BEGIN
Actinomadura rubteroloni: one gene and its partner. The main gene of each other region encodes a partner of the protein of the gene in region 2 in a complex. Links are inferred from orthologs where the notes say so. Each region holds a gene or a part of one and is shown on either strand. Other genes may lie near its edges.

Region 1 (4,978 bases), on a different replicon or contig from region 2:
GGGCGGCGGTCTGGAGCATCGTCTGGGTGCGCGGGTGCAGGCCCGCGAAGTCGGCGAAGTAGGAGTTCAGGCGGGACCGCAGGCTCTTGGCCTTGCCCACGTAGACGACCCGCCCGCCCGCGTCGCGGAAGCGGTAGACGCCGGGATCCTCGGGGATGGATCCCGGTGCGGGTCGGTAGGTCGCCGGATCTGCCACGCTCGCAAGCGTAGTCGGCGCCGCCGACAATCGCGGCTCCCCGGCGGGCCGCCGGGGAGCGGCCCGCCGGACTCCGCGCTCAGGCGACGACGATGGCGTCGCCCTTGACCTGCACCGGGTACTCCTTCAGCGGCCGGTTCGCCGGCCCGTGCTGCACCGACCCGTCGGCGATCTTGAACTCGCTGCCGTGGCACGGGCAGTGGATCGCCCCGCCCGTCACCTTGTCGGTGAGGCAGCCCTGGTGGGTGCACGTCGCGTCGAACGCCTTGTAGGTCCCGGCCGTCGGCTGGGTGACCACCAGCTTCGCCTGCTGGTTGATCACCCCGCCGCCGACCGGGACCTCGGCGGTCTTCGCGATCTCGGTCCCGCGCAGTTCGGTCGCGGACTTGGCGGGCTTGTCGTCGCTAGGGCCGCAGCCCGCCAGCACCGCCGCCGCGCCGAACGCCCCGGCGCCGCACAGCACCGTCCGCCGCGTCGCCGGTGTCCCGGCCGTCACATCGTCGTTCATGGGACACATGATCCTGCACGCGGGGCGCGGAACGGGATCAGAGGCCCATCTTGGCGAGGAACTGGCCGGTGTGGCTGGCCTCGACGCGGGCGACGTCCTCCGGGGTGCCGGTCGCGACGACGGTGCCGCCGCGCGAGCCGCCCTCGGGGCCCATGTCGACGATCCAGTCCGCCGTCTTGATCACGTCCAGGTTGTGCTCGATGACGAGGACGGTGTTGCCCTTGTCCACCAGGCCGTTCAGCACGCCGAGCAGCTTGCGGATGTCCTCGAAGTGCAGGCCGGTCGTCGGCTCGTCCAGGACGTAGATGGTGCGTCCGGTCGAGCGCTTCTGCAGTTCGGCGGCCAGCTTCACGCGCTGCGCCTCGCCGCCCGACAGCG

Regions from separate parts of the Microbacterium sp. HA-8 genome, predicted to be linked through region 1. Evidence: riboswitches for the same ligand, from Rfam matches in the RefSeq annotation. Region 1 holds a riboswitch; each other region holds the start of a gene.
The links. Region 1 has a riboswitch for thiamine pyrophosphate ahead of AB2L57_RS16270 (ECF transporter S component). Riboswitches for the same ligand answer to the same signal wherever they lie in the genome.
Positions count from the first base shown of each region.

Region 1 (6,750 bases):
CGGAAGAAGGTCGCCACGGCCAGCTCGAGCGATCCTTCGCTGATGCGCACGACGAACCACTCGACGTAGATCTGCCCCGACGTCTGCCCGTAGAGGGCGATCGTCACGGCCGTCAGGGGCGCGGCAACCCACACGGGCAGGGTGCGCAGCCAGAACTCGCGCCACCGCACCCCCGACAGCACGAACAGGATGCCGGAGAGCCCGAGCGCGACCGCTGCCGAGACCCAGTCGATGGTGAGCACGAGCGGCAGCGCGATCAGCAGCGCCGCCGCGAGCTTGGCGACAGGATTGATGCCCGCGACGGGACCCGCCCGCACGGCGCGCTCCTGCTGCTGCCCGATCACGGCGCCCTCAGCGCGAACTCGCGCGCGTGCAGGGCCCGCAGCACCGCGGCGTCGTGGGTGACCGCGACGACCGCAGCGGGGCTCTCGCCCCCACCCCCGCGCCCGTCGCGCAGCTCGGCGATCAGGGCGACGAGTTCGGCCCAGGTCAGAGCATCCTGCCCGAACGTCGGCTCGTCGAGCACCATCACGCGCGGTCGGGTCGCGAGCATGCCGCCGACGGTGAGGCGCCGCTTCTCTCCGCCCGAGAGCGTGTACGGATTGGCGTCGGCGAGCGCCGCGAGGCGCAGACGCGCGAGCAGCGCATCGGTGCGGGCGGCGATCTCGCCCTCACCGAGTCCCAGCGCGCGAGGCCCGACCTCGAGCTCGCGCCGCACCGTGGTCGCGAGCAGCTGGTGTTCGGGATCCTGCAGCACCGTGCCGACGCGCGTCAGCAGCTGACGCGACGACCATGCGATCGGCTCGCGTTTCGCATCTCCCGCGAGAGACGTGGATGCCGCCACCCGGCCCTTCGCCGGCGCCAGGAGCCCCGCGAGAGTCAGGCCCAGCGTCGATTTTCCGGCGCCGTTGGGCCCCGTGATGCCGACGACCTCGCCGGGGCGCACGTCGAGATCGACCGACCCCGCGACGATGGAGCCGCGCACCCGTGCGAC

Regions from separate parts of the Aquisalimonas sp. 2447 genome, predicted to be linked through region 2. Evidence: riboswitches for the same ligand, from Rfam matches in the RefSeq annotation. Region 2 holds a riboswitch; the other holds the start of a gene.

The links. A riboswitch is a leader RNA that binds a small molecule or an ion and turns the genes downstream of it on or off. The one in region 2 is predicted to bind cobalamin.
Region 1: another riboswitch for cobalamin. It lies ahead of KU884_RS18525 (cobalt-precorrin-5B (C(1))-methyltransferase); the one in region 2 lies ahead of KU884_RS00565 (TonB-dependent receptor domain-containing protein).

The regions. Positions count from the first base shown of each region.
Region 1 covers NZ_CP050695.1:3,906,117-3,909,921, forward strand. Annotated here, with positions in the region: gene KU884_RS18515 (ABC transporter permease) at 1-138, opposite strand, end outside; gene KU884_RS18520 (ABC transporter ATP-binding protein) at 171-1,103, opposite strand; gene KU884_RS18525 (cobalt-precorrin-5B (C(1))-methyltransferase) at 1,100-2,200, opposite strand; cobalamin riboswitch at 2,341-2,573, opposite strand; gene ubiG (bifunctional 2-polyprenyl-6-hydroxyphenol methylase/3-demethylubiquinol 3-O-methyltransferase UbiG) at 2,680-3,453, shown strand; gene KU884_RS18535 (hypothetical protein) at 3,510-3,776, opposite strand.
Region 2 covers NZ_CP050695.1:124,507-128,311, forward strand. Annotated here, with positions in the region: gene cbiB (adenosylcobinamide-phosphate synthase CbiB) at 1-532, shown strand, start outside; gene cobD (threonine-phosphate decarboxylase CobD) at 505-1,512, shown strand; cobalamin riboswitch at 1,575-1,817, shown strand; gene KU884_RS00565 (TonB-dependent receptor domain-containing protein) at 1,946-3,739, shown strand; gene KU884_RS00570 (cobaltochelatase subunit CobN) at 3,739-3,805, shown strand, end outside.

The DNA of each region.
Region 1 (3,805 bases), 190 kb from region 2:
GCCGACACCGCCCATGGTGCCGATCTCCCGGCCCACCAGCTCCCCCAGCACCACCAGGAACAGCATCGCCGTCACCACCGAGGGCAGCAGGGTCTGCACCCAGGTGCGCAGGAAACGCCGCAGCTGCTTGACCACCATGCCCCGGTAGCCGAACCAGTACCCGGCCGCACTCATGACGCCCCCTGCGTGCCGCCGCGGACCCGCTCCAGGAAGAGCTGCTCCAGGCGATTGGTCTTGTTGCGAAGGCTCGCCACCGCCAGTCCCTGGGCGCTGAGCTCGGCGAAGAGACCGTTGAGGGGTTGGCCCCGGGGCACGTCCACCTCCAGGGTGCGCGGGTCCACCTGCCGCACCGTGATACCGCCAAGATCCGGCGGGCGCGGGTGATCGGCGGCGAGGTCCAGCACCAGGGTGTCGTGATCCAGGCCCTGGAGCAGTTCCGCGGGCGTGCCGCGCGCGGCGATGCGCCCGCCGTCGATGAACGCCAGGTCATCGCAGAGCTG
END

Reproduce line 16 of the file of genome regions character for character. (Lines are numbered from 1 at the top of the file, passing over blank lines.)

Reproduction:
Region 1 (3,805 bases), 190 kb from region 2: